Ted Alexandro released his new 69-minute video stand-up comedy special, “I Did It,” today on his website, tedalexandro.com.
Other comedians have self-released their stand-up sets before, and as Alexandro noted in a message he sent out to fans and friends last night, he clearly was inspired by acts such as his comedy friend Louis C.K. and the band Radiohead, making “I Did It” available at a price of your own choosing. “It feels like a more genuine interaction with you, my faceless consumer. I think it really takes our relationship to the next level,” Alexandro wrote.
Doing so on Valentine’s Day may seem sweet or ironic, depending on your reaction.
“Valentine’s Day, Alexandro? Really? What the hell do you know about love?” That’s a question he himself raises and then answers, actually over the course of much of “I Did It.”
Filmed last year during a weeklong residency at The Creek and The Cave in Long Island City and directed by Matthew L. Weiss, the 44-year-old Alexandro extolls the virtues of remaining single as long as he has so far, into the early stages of middle age. Hence, the title: “I Did It.”
Living as a bachelor means not having to impress anyone, and yet Alexandro reveals right from the start of his set that he continues to delude himself into thinking he’s better than he is — mostly by buying fruits and vegetables from the store despite knowing he likely won’t eat them. And bags of salad? Forget it! “Salad is just a reminder that you could be doing better at life,” he jokes.
While plenty of comedians have compared marriage to their cell-phone contracts, Alexandro takes a step further back for perspective, letting us know he kept an account with Blockbuster Video when he was a 20-something. It seemed like a good idea at the time. “So don’t get married in your 20s,” he deadpans.
Seeing Alexandro work out material in New York City, he’s a different beast there. Relishing the silence as he’ll lean back against the comedy club wall to ponder a new thought. You forget the Alexandro that’s out there on the road as a veteran headliner, and you see him here, leaning into the crowd, pushing forward to make his points with authority.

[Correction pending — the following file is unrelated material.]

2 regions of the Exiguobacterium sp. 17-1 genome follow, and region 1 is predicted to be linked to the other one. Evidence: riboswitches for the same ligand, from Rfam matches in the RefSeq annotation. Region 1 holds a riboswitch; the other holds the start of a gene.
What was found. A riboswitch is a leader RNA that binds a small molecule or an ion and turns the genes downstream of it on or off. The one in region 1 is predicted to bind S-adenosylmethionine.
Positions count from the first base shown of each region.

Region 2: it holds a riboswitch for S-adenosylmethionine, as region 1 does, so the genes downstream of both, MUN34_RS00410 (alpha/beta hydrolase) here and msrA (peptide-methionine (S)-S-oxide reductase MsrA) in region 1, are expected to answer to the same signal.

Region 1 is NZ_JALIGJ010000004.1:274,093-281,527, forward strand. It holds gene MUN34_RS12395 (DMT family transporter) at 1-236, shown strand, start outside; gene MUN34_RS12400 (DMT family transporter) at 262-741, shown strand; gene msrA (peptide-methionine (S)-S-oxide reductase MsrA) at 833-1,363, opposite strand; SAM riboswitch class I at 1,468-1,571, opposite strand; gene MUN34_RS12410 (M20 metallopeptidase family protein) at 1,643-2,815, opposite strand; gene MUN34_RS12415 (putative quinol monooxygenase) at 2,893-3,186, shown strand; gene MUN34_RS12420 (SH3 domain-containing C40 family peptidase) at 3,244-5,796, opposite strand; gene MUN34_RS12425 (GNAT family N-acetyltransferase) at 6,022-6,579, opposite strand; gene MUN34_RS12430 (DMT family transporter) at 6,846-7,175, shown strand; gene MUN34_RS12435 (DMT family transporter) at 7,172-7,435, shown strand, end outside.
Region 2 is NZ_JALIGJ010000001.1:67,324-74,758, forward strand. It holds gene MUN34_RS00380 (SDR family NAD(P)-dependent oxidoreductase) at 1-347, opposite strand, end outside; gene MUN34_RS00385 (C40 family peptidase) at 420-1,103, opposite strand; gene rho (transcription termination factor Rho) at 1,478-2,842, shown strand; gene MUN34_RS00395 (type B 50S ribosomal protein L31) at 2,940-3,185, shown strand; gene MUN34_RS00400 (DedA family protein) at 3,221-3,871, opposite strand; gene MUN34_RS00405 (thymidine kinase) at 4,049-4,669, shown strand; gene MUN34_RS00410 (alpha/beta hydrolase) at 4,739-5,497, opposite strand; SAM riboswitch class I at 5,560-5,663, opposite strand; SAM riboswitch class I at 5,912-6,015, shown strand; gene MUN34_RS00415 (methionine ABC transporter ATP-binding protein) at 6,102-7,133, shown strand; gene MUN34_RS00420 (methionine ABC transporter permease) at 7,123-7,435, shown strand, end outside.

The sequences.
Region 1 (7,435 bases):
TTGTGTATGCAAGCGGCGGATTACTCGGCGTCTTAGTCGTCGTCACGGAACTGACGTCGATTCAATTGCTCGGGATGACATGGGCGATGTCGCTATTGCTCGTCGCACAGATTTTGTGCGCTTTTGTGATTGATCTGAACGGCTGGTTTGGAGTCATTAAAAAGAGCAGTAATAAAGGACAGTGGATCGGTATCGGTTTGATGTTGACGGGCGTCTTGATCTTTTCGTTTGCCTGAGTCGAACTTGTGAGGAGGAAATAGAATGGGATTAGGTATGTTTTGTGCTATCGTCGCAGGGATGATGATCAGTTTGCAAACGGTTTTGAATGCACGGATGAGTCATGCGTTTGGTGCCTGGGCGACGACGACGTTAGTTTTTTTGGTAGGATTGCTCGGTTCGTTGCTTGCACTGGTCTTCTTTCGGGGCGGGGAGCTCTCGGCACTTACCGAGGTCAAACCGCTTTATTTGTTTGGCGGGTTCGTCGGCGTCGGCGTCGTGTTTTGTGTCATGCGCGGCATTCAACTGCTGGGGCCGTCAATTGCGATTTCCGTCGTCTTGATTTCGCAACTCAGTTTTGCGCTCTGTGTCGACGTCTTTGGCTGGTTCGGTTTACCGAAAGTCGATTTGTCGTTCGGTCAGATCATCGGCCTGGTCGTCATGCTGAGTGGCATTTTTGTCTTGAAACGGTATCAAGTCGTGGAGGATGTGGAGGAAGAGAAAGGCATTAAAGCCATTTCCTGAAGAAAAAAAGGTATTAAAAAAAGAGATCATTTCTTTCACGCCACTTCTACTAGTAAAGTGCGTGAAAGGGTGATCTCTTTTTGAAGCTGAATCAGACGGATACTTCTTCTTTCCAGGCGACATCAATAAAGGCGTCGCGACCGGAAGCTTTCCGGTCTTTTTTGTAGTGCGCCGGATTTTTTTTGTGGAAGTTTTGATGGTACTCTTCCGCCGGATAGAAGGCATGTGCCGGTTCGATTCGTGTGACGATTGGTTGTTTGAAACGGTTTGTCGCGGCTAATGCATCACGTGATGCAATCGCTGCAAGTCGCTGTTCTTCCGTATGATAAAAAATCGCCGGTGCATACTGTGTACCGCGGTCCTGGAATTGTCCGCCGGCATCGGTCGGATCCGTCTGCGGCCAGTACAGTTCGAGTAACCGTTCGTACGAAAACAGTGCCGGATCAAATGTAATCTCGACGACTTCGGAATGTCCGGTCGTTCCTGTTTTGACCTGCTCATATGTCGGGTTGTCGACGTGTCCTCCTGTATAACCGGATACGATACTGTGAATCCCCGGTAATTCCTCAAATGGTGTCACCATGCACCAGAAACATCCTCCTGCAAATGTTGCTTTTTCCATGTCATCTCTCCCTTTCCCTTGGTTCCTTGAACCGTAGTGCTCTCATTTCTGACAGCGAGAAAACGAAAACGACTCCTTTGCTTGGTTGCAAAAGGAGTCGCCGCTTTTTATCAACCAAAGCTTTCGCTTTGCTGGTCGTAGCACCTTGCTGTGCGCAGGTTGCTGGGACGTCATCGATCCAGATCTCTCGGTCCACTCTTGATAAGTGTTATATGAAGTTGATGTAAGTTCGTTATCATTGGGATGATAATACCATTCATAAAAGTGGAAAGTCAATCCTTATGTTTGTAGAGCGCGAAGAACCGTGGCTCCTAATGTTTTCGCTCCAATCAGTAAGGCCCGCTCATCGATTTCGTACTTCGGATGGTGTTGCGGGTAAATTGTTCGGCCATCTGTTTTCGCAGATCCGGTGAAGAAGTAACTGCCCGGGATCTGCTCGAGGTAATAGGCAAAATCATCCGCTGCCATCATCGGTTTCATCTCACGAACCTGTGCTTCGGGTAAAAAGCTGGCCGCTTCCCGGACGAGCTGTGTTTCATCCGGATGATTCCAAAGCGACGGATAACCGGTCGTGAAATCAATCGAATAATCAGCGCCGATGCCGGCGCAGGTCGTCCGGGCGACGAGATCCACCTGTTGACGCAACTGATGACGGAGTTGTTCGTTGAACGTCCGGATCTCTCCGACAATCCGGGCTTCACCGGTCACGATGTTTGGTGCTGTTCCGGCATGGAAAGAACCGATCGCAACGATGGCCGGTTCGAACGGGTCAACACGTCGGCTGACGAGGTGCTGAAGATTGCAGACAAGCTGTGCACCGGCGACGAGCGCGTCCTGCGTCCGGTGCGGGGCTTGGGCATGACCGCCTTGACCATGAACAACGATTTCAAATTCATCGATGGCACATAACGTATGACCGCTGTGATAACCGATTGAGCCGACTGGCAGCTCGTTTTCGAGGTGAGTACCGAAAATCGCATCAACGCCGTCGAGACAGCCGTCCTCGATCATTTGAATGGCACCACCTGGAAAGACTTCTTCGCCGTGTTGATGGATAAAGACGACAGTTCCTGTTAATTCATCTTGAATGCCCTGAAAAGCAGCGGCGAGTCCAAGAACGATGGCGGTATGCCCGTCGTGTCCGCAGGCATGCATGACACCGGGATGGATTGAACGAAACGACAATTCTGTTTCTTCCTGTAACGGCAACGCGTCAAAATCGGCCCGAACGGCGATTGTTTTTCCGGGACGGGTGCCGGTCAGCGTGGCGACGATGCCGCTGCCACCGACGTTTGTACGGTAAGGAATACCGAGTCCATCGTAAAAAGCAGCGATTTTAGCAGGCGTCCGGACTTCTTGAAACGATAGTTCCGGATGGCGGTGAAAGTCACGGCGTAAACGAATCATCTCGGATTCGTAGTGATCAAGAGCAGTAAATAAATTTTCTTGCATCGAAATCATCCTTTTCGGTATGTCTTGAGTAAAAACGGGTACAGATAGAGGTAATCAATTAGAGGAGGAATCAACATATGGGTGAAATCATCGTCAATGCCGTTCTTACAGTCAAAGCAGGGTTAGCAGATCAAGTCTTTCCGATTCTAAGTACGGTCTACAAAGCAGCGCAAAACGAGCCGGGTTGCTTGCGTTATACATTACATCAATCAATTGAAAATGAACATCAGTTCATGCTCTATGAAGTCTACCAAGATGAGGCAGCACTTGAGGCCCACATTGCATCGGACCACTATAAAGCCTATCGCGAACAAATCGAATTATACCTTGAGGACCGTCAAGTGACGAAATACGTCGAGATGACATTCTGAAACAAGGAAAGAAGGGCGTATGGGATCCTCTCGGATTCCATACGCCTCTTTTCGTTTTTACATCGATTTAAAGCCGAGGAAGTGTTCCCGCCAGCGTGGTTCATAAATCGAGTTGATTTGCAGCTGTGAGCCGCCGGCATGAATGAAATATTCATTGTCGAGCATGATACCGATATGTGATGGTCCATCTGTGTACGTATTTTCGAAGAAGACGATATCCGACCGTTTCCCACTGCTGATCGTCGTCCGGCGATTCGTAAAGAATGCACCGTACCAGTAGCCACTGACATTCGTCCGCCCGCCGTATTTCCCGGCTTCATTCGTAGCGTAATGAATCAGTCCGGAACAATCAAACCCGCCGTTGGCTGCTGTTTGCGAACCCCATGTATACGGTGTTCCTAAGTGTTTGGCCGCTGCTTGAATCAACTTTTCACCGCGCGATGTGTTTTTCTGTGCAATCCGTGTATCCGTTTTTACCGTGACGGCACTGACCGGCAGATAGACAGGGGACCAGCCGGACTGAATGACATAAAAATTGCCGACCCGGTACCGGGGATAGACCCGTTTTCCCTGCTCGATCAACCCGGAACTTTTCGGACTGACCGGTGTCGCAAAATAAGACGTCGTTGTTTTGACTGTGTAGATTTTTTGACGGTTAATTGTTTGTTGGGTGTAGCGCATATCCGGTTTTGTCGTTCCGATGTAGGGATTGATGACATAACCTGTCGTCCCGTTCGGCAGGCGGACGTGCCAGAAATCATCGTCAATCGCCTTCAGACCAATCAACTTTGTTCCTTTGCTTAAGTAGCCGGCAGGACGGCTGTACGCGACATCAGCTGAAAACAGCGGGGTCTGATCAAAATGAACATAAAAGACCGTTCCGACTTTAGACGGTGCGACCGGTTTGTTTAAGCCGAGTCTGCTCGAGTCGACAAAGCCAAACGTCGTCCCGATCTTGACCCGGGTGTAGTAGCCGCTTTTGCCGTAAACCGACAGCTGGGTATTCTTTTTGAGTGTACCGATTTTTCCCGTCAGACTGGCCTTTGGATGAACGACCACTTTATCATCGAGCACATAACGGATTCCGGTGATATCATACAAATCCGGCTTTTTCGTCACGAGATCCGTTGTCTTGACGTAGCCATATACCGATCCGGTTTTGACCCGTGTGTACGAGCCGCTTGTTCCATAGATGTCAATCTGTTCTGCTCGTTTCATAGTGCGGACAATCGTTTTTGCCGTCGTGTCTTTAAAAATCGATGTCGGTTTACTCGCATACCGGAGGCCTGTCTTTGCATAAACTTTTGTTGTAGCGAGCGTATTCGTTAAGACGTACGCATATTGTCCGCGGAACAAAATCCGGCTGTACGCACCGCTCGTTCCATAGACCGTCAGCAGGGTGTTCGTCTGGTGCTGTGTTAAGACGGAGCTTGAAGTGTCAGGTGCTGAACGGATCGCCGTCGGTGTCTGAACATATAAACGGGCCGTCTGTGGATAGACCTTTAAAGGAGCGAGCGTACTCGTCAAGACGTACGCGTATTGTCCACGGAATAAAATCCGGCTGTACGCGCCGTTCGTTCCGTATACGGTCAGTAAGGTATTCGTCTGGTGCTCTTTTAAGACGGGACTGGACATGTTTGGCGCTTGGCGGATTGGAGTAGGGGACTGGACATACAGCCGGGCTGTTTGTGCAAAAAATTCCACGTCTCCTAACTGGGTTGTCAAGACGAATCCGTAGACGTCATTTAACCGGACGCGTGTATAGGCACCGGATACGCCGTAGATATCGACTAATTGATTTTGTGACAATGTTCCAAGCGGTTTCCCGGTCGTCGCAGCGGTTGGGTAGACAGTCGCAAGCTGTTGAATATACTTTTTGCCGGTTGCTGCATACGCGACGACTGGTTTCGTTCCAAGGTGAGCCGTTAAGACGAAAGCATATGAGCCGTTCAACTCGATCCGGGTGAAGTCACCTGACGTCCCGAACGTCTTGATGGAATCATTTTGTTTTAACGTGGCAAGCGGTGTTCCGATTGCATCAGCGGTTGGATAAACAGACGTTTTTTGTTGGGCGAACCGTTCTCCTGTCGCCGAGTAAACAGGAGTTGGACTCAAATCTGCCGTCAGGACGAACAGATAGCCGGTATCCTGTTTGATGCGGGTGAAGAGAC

“Hallmark doesn’t have cards for real love,” he says. “Real love is messy and challenging…real love is work.”
He may have stepped up his activism here in NYC over the past couple of years with Occupy Wall Street (and even more locally in my neighborhood with Occupy Astoria), but onstage, he’s really more interested in staying out of the action, not getting involved when it comes to his neighbors and their own drama. Alexandro has a quick bit late in the set where he floats the option of killing billionaires — one at a time, people! let’s not get crazy. However, that’s a sidetrack to his prolonged routines on love and sex and our attitudes toward them. There’s a reason we’re invited to your wedding but not your marriage. Men’s expectations are warped by porn, and just imagine how our grandfathers used to have it. Women aren’t getting off any easy, either, especially if they want to accuse the fellas of paying for sex without realizing the hypocrisy in that.
Mostly, though, Alexandro finds himself performing a high-wire balancing act that vacillates between silly and serious.
For every moment that he’s admitting how unfunny he is in real life or trying to speak fake Chinese, he’s also blocking his Facebook friends for their racist thoughts or condemning the corporate takeover of our election campaigns. On that latter point, Alexandro wisely, deftly softens the message by repeatedly telling us we can stare at our phones and check our emails while he plows through this difficult reality.
Alexandro just turned 45, and he’s really still on the rise with his comedy game.
He may joke: “I’m kinda retired from trying to be young.”
And that may be the wisest thing he’s done yet, so you may want to go ahead and listen to what the man says.